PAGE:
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Oriental Mathematics (part 2)


Mathematical Context

With the rule of the Sassanids, Persian kings who ruled Mesopotamia (Cyrus and Xerxes), it regained its central position along the trade routes, since under Roman and Hellenic rule they had lost. There are not many Sassanid records of this time. What is known to be a very rich culture, have you seen Omar Khayyam's “A Thousand and One Nights” tale.

After the Arab conquest, in 641 originated Baghdad, replacing Babylon, which had disappeared. The mathematics of the Islamic period reveals the same mix of influences that became familiar in Alexandria and India.

Mathematics and astronomy were greatly encouraged by the Caliphs of Baghdad: Al-mansur (754-775), Harun Al-raschid (766-809) and Al-mamun (813-833). The latter organized in Baghdad the “house of wisdom,” consisting of a library and an observatory.

Arab mathematical activities began with Al-Fazari's translation of the Hindu Siddanthas and culminated in Muhammad Ibn Musa Al-Khwarizmi around 825. He wrote several treatises on mathematics and astronomy. These treaties explained the Hindu numbering system. Europe got to know this numbering system thanks to a 12th century Latin copy, as the original Arabic was lost. Al-Khwarizmi's astronomy was a summary of the Siddanthas, which showed a Greek influence on Sanskrit texts.

It should be noted that the word “algebra” comes from the Arabic “al-jabr”, meaning “restoration”.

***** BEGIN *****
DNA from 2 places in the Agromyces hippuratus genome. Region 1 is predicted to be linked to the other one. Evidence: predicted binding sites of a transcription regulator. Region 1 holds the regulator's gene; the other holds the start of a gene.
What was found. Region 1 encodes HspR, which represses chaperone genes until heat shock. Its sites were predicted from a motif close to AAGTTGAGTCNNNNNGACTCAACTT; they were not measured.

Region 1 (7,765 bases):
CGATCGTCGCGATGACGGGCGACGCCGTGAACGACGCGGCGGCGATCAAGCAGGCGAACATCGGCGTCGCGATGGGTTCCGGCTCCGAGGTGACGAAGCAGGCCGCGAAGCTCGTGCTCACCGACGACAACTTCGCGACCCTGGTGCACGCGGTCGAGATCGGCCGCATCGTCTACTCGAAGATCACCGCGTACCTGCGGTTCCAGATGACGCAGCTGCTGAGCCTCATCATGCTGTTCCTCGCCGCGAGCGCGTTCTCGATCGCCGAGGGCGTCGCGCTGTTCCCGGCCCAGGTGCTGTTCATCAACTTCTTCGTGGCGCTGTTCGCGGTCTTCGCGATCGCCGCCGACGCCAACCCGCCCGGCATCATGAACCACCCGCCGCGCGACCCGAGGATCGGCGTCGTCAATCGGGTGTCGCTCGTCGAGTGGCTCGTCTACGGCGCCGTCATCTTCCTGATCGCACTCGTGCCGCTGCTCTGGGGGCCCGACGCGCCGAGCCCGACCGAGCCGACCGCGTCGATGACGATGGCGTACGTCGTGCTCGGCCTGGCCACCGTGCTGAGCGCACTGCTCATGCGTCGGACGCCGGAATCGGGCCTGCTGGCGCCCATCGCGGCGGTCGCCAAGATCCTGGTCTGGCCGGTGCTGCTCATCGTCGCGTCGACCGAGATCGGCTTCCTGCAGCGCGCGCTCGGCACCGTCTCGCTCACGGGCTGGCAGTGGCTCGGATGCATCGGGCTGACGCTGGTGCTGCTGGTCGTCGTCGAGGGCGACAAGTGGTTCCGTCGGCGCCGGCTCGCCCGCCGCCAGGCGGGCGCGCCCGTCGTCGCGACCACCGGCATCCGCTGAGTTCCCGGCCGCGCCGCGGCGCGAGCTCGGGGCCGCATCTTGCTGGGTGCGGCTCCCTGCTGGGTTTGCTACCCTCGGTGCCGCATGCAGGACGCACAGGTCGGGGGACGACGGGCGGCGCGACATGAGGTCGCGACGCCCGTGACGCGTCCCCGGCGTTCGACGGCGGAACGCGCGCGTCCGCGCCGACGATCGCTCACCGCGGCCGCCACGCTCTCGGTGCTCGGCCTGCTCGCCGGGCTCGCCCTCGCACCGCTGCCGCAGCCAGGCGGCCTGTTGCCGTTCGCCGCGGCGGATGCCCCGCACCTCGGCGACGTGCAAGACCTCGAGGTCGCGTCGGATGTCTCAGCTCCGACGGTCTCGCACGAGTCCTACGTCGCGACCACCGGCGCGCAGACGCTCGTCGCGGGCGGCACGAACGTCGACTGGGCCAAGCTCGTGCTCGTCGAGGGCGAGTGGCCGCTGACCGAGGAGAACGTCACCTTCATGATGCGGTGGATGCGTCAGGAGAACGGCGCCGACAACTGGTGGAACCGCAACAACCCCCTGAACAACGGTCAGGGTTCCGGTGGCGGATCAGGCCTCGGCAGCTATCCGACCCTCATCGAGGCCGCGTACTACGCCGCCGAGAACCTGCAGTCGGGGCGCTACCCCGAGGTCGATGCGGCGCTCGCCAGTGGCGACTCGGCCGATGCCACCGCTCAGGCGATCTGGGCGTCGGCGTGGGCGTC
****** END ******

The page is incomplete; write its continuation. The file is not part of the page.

The Arabs played a very important role in the history of mathematics, as they faithfully translated the Greek classics (Apollonius, Archimedes, Euclid, Ptolemy, and others). These classics would be lost to us without the Arabs, given the closure of the Athens school by Justinian.

Another brilliant mathematician was Omar Khayyam. He wrote an algebra that contained a systematic investigation of cubic equations using the intersection of two conic sections.

Jemshid Al-Kashi, Persian mathematician solved cubic equations by iteration and trigonometric methods, and also by the method known today as the "Horner method". This method has a strong Chinese influence, which makes us think that the Chinese mathematics of the Sung Dynasty had penetrated deep into the Islamic world.

For all this, the important influence of the Arab people on mathematics is emphasized. It is also noteworthy that Muslims in expanding Islam committed one of the greatest crimes against humanity. After the fall of Alexandria against the Muslims, the caliph had all the manuscripts found in the library burned (about 600,000) arguing that: "if they are in the Quran they need not be kept and if they are not they are useless." Legend has it that the writings fed the bath boilers for six months.

One must also remember the role of the crusades. With the crusades Christian Europe had, again, contact with Greek mathematics, translated into Arabic. This came to greatly influence medieval Europe and served as a source for the development of mathematics during the Middle Ages.

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